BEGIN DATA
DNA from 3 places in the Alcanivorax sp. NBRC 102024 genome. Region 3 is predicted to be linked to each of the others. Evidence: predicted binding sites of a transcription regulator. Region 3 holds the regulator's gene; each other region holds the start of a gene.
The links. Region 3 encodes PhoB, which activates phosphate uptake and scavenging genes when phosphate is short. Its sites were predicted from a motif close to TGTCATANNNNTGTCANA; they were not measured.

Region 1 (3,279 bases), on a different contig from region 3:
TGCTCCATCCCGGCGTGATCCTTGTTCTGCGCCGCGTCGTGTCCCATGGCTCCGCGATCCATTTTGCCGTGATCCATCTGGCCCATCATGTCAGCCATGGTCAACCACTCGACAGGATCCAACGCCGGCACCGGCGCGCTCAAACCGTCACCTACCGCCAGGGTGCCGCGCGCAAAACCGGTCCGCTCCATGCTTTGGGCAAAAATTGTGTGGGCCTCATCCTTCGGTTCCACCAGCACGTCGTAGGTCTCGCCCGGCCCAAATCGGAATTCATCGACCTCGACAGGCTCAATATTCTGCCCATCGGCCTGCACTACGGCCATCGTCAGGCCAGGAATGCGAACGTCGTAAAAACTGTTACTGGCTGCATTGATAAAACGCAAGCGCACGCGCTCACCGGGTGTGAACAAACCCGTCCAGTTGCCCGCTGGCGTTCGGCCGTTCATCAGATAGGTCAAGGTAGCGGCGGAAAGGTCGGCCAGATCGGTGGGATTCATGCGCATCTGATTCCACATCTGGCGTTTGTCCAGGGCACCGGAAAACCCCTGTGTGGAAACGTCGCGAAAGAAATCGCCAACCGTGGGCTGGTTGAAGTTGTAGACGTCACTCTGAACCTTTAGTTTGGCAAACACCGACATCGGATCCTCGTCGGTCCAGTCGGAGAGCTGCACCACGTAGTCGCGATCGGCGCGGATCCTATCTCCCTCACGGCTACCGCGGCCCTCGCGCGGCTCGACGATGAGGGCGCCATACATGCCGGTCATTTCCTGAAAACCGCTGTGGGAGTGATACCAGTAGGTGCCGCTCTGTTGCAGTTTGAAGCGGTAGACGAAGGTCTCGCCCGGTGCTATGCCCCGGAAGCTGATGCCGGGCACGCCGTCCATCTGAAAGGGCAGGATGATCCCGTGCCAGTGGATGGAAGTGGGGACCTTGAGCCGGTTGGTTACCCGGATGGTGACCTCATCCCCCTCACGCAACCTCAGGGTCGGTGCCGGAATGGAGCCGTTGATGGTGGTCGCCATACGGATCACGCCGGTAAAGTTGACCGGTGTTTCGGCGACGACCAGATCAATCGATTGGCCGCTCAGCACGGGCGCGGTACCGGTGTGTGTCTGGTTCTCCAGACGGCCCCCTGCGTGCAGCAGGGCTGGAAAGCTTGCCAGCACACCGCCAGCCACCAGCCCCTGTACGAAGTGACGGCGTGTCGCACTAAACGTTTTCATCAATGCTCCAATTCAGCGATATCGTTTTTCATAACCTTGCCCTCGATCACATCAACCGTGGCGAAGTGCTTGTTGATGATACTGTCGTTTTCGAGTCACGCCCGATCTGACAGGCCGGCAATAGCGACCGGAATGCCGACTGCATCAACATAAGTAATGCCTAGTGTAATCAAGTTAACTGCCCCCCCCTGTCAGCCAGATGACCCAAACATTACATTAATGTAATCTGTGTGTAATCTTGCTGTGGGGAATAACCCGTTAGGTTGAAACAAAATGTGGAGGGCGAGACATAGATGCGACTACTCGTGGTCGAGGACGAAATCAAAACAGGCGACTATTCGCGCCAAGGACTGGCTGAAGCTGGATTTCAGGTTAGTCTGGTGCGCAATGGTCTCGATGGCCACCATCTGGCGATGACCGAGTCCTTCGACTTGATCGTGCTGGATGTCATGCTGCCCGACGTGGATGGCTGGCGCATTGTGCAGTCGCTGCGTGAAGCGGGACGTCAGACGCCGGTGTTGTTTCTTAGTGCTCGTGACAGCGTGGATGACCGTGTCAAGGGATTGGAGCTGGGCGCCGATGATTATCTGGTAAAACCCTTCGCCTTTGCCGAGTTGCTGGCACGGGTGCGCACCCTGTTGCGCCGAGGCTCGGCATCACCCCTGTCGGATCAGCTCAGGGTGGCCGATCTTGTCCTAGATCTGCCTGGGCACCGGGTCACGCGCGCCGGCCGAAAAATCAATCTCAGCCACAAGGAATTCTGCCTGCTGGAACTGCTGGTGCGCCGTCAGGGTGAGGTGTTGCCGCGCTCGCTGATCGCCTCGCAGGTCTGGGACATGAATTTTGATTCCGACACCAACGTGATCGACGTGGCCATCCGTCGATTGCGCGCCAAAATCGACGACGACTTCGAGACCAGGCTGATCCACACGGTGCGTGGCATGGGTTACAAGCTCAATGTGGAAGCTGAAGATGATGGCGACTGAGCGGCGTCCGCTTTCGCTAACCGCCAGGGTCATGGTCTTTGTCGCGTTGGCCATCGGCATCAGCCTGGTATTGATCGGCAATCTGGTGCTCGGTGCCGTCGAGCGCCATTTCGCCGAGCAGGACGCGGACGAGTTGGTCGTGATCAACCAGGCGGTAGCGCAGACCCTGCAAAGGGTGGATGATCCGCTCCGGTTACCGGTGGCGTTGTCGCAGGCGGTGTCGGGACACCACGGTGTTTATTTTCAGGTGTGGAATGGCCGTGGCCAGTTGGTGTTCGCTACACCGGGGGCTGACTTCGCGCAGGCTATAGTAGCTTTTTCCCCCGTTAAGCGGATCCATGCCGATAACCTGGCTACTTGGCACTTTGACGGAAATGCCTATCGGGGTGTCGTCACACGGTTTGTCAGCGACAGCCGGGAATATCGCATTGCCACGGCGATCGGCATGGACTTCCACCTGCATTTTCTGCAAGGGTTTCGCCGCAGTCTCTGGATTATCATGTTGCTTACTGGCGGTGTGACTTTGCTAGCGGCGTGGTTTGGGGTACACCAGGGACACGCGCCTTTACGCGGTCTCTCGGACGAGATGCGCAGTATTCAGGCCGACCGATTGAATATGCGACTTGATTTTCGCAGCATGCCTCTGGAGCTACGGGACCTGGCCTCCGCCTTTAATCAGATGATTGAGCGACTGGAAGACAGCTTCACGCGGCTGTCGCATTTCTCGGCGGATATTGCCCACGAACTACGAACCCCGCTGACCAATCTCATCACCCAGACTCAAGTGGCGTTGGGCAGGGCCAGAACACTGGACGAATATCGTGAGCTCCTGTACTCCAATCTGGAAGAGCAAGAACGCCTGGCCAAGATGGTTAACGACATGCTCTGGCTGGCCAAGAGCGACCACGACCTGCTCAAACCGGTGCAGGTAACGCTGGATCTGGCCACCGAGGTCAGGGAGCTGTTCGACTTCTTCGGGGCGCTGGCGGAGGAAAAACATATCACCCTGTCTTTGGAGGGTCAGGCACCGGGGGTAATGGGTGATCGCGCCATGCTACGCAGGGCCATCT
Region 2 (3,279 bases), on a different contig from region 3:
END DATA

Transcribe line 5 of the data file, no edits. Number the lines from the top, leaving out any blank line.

Region 2 (3,279 bases), on a different contig from region 3: